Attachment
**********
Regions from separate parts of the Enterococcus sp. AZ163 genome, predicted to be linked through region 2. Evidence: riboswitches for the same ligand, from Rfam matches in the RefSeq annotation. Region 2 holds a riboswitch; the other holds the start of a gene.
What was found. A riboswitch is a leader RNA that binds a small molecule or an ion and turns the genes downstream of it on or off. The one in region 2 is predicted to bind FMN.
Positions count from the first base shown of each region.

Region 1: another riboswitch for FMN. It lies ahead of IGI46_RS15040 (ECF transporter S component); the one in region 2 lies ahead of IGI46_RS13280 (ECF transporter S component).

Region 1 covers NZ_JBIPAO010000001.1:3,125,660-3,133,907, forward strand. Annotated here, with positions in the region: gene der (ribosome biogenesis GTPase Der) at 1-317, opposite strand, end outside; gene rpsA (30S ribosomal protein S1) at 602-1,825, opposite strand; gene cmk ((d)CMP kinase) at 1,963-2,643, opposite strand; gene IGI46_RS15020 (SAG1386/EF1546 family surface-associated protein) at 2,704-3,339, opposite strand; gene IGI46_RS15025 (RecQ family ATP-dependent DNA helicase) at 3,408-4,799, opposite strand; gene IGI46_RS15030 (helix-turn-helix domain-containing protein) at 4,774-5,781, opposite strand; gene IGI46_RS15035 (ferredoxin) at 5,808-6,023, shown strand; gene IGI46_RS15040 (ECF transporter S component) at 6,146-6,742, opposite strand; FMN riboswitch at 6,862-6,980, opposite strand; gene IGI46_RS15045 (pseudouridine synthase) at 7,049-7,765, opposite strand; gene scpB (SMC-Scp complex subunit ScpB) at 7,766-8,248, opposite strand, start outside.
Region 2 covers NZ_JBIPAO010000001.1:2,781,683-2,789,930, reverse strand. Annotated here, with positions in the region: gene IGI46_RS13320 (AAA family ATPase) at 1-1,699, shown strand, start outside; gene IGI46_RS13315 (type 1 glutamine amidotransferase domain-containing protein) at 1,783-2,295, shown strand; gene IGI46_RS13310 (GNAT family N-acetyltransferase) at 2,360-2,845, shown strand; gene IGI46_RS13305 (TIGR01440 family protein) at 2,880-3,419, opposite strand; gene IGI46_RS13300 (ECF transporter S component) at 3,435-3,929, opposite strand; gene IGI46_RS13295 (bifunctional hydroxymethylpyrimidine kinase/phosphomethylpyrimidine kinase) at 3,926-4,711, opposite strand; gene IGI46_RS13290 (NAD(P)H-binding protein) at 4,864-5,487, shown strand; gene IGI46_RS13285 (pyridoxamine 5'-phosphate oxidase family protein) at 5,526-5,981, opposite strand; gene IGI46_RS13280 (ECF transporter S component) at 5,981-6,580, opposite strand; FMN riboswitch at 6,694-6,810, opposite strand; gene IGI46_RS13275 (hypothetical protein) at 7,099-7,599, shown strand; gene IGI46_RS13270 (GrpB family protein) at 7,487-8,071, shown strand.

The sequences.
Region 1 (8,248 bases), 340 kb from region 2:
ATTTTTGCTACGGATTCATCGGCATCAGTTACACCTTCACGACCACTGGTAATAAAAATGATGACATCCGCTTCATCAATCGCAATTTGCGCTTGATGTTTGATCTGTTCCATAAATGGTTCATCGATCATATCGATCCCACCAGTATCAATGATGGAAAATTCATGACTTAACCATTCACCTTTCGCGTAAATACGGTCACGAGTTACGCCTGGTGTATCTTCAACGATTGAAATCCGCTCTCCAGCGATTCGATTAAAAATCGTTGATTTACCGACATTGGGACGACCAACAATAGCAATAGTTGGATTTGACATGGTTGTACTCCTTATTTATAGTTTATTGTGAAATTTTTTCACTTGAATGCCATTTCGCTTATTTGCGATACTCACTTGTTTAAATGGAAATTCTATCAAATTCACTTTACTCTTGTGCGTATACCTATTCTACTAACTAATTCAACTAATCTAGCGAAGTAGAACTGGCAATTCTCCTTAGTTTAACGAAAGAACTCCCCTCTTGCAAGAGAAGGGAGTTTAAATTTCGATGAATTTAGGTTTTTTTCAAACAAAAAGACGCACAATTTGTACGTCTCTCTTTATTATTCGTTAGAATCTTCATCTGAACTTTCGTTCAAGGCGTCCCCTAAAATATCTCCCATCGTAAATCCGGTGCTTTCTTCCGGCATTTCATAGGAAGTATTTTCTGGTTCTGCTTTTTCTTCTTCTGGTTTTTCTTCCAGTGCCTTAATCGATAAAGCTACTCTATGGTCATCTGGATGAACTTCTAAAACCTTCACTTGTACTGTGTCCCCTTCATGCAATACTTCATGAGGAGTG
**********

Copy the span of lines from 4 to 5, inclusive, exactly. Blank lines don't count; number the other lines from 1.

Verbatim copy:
Region 1: another riboswitch for FMN. It lies ahead of IGI46_RS15040 (ECF transporter S component); the one in region 2 lies ahead of IGI46_RS13280 (ECF transporter S component).

Region 1 covers NZ_JBIPAO010000001.1:3,125,660-3,133,907, forward strand. Annotated here, with positions in the region: gene der (ribosome biogenesis GTPase Der) at 1-317, opposite strand, end outside; gene rpsA (30S ribosomal protein S1) at 602-1,825, opposite strand; gene cmk ((d)CMP kinase) at 1,963-2,643, opposite strand; gene IGI46_RS15020 (SAG1386/EF1546 family surface-associated protein) at 2,704-3,339, opposite strand; gene IGI46_RS15025 (RecQ family ATP-dependent DNA helicase) at 3,408-4,799, opposite strand; gene IGI46_RS15030 (helix-turn-helix domain-containing protein) at 4,774-5,781, opposite strand; gene IGI46_RS15035 (ferredoxin) at 5,808-6,023, shown strand; gene IGI46_RS15040 (ECF transporter S component) at 6,146-6,742, opposite strand; FMN riboswitch at 6,862-6,980, opposite strand; gene IGI46_RS15045 (pseudouridine synthase) at 7,049-7,765, opposite strand; gene scpB (SMC-Scp complex subunit ScpB) at 7,766-8,248, opposite strand, start outside.